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Chester Progressive
Chester , California
July 12, 2017     Chester Progressive
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July 12, 2017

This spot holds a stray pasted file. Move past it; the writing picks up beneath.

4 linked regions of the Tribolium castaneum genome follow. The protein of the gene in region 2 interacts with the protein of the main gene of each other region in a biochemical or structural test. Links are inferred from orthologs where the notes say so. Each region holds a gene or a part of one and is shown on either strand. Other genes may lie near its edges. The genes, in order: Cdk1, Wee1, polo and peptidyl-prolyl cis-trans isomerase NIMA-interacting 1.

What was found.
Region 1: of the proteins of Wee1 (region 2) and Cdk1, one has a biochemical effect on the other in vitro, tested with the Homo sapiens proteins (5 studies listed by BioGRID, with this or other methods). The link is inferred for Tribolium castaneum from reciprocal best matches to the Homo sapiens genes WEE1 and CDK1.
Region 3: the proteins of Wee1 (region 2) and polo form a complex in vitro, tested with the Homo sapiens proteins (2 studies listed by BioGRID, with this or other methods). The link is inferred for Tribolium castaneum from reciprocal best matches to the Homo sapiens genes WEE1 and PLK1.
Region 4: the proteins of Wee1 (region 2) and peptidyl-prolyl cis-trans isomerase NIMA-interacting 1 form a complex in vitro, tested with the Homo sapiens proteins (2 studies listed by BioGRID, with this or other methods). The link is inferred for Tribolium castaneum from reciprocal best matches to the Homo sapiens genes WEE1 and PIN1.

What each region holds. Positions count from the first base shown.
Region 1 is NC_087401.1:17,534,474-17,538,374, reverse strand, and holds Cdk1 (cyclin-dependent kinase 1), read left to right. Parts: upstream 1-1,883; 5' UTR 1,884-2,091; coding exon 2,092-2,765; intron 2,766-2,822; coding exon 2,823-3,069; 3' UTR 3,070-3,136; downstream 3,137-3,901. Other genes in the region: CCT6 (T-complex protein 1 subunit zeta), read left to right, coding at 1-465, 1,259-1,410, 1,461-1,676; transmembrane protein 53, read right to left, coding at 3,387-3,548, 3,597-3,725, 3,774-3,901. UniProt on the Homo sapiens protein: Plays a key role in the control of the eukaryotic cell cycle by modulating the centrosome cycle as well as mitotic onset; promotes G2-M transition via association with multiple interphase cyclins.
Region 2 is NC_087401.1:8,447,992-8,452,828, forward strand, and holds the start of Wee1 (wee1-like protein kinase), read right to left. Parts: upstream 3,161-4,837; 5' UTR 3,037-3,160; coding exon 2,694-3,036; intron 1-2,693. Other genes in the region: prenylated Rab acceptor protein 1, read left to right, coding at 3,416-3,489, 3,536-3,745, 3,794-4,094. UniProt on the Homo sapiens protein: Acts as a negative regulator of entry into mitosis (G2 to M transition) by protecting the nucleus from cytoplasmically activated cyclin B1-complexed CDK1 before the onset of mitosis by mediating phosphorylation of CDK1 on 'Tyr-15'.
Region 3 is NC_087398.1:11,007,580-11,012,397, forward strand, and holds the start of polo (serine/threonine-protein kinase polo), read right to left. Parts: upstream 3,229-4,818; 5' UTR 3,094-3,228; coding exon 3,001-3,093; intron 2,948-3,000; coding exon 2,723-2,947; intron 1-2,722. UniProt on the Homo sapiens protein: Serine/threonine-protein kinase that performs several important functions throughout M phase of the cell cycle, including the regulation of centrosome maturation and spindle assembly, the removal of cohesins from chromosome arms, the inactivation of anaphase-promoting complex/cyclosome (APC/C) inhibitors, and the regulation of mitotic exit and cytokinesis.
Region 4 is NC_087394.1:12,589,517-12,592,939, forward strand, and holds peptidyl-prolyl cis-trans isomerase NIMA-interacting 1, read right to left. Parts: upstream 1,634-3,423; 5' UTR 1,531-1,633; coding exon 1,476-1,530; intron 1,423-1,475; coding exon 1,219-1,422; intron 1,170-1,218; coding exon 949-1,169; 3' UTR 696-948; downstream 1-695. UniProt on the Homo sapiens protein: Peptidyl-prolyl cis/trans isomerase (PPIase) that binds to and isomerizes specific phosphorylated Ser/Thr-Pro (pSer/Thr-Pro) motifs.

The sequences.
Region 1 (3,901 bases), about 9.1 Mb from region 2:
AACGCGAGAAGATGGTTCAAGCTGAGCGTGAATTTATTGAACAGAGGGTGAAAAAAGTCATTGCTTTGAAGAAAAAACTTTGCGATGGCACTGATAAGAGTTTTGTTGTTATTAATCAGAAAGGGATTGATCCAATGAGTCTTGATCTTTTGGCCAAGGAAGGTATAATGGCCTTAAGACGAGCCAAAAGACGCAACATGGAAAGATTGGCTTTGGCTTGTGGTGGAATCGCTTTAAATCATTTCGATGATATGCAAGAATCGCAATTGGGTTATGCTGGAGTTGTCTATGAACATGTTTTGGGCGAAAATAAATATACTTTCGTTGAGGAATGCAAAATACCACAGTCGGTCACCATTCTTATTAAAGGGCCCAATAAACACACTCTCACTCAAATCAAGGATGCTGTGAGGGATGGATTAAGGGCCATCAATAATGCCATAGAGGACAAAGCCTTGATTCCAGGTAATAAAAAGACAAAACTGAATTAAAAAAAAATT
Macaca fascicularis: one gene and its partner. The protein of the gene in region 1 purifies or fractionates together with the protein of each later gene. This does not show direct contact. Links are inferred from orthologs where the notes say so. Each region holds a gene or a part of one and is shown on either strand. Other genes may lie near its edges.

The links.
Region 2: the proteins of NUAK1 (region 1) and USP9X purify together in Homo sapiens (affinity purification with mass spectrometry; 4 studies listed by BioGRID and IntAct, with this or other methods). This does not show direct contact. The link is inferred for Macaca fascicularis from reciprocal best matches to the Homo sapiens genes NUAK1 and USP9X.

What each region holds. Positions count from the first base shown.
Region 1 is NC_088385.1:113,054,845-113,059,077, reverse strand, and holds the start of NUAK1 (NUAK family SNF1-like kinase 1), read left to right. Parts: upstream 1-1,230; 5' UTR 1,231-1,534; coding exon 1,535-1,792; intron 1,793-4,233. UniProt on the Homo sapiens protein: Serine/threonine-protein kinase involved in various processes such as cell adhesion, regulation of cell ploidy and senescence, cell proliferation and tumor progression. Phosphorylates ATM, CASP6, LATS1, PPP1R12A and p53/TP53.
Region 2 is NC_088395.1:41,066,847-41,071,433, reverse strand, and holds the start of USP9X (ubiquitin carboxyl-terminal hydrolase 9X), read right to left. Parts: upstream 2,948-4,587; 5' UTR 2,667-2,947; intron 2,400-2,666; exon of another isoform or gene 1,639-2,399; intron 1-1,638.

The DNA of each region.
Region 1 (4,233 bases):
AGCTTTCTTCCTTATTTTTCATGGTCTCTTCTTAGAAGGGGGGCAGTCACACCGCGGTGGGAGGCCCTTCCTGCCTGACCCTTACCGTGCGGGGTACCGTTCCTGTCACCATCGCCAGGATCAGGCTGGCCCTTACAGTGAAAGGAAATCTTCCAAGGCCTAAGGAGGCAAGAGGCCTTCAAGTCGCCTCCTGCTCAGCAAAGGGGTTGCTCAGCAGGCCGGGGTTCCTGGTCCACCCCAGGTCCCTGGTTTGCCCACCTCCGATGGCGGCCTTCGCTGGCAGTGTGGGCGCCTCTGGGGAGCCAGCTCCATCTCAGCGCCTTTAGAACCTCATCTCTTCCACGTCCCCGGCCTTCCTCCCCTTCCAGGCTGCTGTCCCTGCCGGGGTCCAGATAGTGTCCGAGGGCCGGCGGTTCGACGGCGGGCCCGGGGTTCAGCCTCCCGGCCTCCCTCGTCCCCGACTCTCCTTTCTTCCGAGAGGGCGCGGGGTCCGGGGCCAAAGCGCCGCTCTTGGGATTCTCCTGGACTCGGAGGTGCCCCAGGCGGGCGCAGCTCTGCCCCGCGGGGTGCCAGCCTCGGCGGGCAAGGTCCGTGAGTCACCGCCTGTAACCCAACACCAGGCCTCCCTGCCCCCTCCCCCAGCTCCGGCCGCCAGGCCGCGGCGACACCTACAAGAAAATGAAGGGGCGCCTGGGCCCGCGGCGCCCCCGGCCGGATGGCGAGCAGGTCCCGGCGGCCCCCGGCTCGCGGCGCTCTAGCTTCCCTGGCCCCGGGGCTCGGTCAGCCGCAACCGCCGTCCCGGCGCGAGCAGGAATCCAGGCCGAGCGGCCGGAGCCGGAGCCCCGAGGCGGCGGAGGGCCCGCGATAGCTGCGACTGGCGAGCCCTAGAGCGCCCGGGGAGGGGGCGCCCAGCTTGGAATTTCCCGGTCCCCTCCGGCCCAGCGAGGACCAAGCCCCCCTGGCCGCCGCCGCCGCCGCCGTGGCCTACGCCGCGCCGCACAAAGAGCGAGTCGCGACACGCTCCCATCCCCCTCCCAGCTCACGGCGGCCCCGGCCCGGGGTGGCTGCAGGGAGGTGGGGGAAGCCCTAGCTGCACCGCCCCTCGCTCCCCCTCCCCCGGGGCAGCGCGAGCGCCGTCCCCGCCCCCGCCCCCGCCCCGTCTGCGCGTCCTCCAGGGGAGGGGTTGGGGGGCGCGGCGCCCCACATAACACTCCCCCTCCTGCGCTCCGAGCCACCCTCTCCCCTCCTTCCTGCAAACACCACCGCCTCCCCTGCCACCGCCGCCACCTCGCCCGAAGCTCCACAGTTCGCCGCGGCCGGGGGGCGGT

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Bulletin, Record, Progressive, Reporter Wednesday, July 12, 2017 138 Tyler Codey, left, and Ryan Castor from Orange County stop by Snake Lake to fire off some weapons before the weekend of music at the fairgrounds. Photos by Marl Erin Roth FISH, from page 12B Butt Lake Butt Lake is a bit like Almanor's little sibling. It has all of the same species of game fish and bait fish thanks in part to the flume that carries water from Almanor to Butt Lake. So, just like Almanor the hex hatch is starting to wind down and in the main lake hungry trout are stating to focus on pond smelt. One big difference at Butt Lake is the powerhouse channel. This channel delivers feed and cold, oxygenated water from Lake Almanor. Separated by just a narrow jetty, Butt Creek enters the reservoir in the same spot. Butt Creek delivers more feed, more cold water and provides important spawning habitat. The other important difference at Butt Lake is the population of Sacramento Pike Minnow that seems to have exploded in recent years. This fish is neither a pike nor a minnow, but it is a voracious feeder on young trout. That may explain why the trout population at Butt is not what it was several years ago. Even with fewer trout, Butt is still one of my favorite lakes. With no water skiing or jet skis, it offers quiet solitude that is hard to fred these days. And there is always the possibility of a really large trout. Try trolling Speedy Shiners or Needlefish in the main channel of the lake or fishing pond smelt imitations (flies or lures) offofthe jetty by the powerhouse. Salmon eggs or Powerbait will also work there if you are so inclined. Bucks Lake Water skiers and jet skis are out in full force at Bucks Lake. But early in the morning and then again in the late evening this beautiful lake is the domain of the angler. Bucks has a good population of rainbows with lesser numbers of brown and brook trout. But, the big attractions right now are the kokanee salmon and lake trout that on occasion run 20 pounds or more. Both are very deep water fish. The kokanee are small fish, but very feisty. They are so numerous in Bucks that the limit was recently raised from five to 10 fish per day. And they are very tasty. Unlike the lake trout, the kokanee are prolific enough that there is really no need to release them. Both kokanee and lake trout require somewhat specialized gear. Kokanee are plankton feeders, but will take very small spoons. Lake Trout feed on trout and kokanee and respond best to large lures. For the most current fishing information and a full selection of tackle for kokanee and Lake Trout, stop at The Sportsmen's Den on Highway 70 in East Quincy on your way up to the lake. Frenchman Reservoir Spring fishing has been excellent at Frenchman. Bank anglers have probably done better here than at any other Plumas County lake. As the water warms, the fish will head to deeper water making bank fishing a bit more challenging. However, trollers and fly anglers using full sink lines should continue to do well. Lake Davis Spring fishing has been a mixed bag at Davis. Despite an abundance of feed, the catch rate has been on the low side. The good news is that the fish that were caught were large and healthy. Davis is known for excellent fly-fishing in the spring and again in the summer. The Hexagenia are still hatching now, but that will wind down soon and the fly-fishing will slow down until fall. Right now fly anglers will still fmd damsel flies in the morning with a few mayflies in the mix. In the afternoon midges will be the dominant food source. The real attraction is in the evening when the Hexagenia hatch. Once the hex hatch is done, fly-fishing is pretty much over until fall. There are still fish there to be caught, but the warm water makes for tough fishing and the fish that are caught will be too stressed to release safely. Trollers will continue to find some healthy rainbows working the deep water by the island. Warm water is making shore fishing difficult. Streams The cold runoff from the spring snowmelt has lasted longer than we have seen in recent years. Some streams probably have another couple of weeks of high flows, but each week more of our local streams are starting to settle into summer flow levels with more predicable evening fly hatches. The Middle Fork Feather River may look more like it normally does in mid-June rather than mid-July, but flows are dropping to a fishable level. The best fishing may be between Clio and Two Rivers where Jamison Creek enters. Even below Two Rivers, all the way down to Sloat, the river is looking good. Insect hatches are starting to pick up with small stoneflies, mayflies and caddis flies all making an appearance in the late afternoon and evenings. The North Fork Feather River continues to fish well. Flows are best below the diversion dam above Chester, but the flows above the diversion dam are starting to settle into fishable condition. Look for pale morning Dun mayflies and a few caddis flies hatching in the evening. Earlier in the day, a dry fly/dropper rig will be most effective. Drifting salmon eggs or worms with just enough split shot to bounce along the bottom is a great way to connect with some catchable size rainbows. Both the Middle Fork and North Fork of the Feather are scheduled for trout plants this week. GUN, from page 12B day, the out-of-town guests fired shotguns, handguns and rifles safely in an area a quarter mile from the range, where it is obvious others have practiced in the past. Colorful balloons were filled as targets along with bowling pins and other items the visitors from Orange County brought along for this activity. Clearly focused on one-another's safety with ear protection in place, participants took turns shooting the weapons, aiming : safely towards their targets with the mountain as a :backdrop. When the rounds were spent, off to the festival they !went. Tyler Codey gets in position to fire his shotgun at Snake Lake while his friends Aya and Ryan Castor get their ear protection in place. i Topsoil, Compost & Manure ...... 12 yards, delivered* $350 Manure Only .............................. 12 yards, delivered* $350 Space is limited! Sign up at - Screened and Processed - SAND & GRAVEL AVAILABLE Call (530) 257-4506 *Susanville area, call for outlying areas. SUMMIT, from page 12B On the flip side, QHS head the years with lots of support, football coach Tom Goss the teams did better. talked about how great it is A consensus was expressed discipline changes behavior, that the QHS football team to expand the high school punishment does not." has the opportunity to play newsletter to include coach's School pride was brought in the Feather River College volunteer needs, and "what's up since only four of the 2017 stadium, really going on at Quincy season's 28 baseball games "No one else gets to playHigh." were played on the Quincy on a field like that," said Woodlee reported, "I have diamond. Goss. all the scheduling for fall and "Teams didn't want to play "It's all programs that Iwinter already," and added on the QHS field," said want to see flourish and that he is committed to, Ofenham, describing the expand," said Ofenham. "being the number one hazardous field During collective comments cheerleader." Ofenham said, irregularities. The principal from the coaches, Athletic "I'm committed to being at all provided an overview of Director Mike Woodlee andthe games." plans in motion to upgrade Ofenham, credit was given to Recapping after the the Quincy field, a nice volunteers as key ingredients meeting, Woodlee said, "I improvement for the Trojans to the success of all QHScertainly appreciate those who closed out the 2017 athletic programs. Goss coaches who attended and the season as undefeated league shared that in his 27 years, dedication Marty is making champions, he has witnessed that during to our athletic program." AT FEATHER RIVER COLLEGE Refresh or advance your ability! ...... . Math Workshops Build skills. English Tutorials Be prepared! College Success Get Involved! Local Activities Free lunch every day/ L_ _ J_ _ ] H ILIJJJ lJ_l ........ ~ ...... Dates: August 7th - 11th & August 14th - 18th Times: 10:00am-1:00pro Location: FRC Campus If living in the dorms, move in early at no extra cost! Full time participants may receive up to $400 value in free books! Feather River College 570 Golden Eagle Ave, Quincy, CA 95971 (530) 283-0202 ext. 313